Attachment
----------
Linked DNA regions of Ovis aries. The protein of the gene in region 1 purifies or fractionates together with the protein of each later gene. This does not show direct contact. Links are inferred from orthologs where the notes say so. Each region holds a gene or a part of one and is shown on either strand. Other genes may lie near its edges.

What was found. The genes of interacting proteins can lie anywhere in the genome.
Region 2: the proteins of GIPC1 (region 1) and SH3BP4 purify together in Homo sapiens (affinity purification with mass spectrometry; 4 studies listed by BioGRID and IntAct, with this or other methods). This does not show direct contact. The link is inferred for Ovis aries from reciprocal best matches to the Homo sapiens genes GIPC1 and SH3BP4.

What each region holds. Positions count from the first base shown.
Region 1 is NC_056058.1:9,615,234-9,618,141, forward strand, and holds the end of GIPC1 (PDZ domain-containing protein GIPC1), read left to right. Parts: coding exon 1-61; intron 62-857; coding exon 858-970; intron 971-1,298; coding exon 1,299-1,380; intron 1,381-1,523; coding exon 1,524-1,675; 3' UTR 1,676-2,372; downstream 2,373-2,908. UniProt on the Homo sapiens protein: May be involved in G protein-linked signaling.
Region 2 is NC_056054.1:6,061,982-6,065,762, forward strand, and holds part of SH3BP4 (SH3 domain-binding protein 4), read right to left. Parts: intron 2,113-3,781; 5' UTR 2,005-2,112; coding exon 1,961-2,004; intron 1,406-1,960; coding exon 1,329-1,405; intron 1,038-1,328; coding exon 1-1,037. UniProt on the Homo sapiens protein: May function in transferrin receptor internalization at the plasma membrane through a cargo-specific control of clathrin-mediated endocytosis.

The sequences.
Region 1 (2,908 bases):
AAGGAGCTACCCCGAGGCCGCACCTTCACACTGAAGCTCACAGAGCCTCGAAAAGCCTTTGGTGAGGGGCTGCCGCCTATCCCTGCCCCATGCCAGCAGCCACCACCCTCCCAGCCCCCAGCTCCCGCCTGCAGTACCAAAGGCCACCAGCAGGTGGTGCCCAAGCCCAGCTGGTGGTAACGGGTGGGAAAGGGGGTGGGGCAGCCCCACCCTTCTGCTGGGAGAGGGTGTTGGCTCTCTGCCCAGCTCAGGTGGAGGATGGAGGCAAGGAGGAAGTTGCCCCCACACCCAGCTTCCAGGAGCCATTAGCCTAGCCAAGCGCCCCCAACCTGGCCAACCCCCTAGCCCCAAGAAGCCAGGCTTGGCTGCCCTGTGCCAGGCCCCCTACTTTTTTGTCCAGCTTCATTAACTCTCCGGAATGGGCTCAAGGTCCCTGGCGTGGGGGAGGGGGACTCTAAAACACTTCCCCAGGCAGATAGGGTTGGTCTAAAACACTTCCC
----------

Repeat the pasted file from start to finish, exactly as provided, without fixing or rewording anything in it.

Linked DNA regions of Ovis aries. The protein of the gene in region 1 purifies or fractionates together with the protein of each later gene. This does not show direct contact. Links are inferred from orthologs where the notes say so. Each region holds a gene or a part of one and is shown on either strand. Other genes may lie near its edges.

What was found. The genes of interacting proteins can lie anywhere in the genome.
Region 2: the proteins of GIPC1 (region 1) and SH3BP4 purify together in Homo sapiens (affinity purification with mass spectrometry; 4 studies listed by BioGRID and IntAct, with this or other methods). This does not show direct contact. The link is inferred for Ovis aries from reciprocal best matches to the Homo sapiens genes GIPC1 and SH3BP4.

What each region holds. Positions count from the first base shown.
Region 1 is NC_056058.1:9,615,234-9,618,141, forward strand, and holds the end of GIPC1 (PDZ domain-containing protein GIPC1), read left to right. Parts: coding exon 1-61; intron 62-857; coding exon 858-970; intron 971-1,298; coding exon 1,299-1,380; intron 1,381-1,523; coding exon 1,524-1,675; 3' UTR 1,676-2,372; downstream 2,373-2,908. UniProt on the Homo sapiens protein: May be involved in G protein-linked signaling.
Region 2 is NC_056054.1:6,061,982-6,065,762, forward strand, and holds part of SH3BP4 (SH3 domain-binding protein 4), read right to left. Parts: intron 2,113-3,781; 5' UTR 2,005-2,112; coding exon 1,961-2,004; intron 1,406-1,960; coding exon 1,329-1,405; intron 1,038-1,328; coding exon 1-1,037. UniProt on the Homo sapiens protein: May function in transferrin receptor internalization at the plasma membrane through a cargo-specific control of clathrin-mediated endocytosis.

The sequences.
Region 1 (2,908 bases):
AAGGAGCTACCCCGAGGCCGCACCTTCACACTGAAGCTCACAGAGCCTCGAAAAGCCTTTGGTGAGGGGCTGCCGCCTATCCCTGCCCCATGCCAGCAGCCACCACCCTCCCAGCCCCCAGCTCCCGCCTGCAGTACCAAAGGCCACCAGCAGGTGGTGCCCAAGCCCAGCTGGTGGTAACGGGTGGGAAAGGGGGTGGGGCAGCCCCACCCTTCTGCTGGGAGAGGGTGTTGGCTCTCTGCCCAGCTCAGGTGGAGGATGGAGGCAAGGAGGAAGTTGCCCCCACACCCAGCTTCCAGGAGCCATTAGCCTAGCCAAGCGCCCCCAACCTGGCCAACCCCCTAGCCCCAAGAAGCCAGGCTTGGCTGCCCTGTGCCAGGCCCCCTACTTTTTTGTCCAGCTTCATTAACTCTCCGGAATGGGCTCAAGGTCCCTGGCGTGGGGGAGGGGGACTCTAAAACACTTCCCCAGGCAGATAGGGTTGGTCTAAAACACTTCCC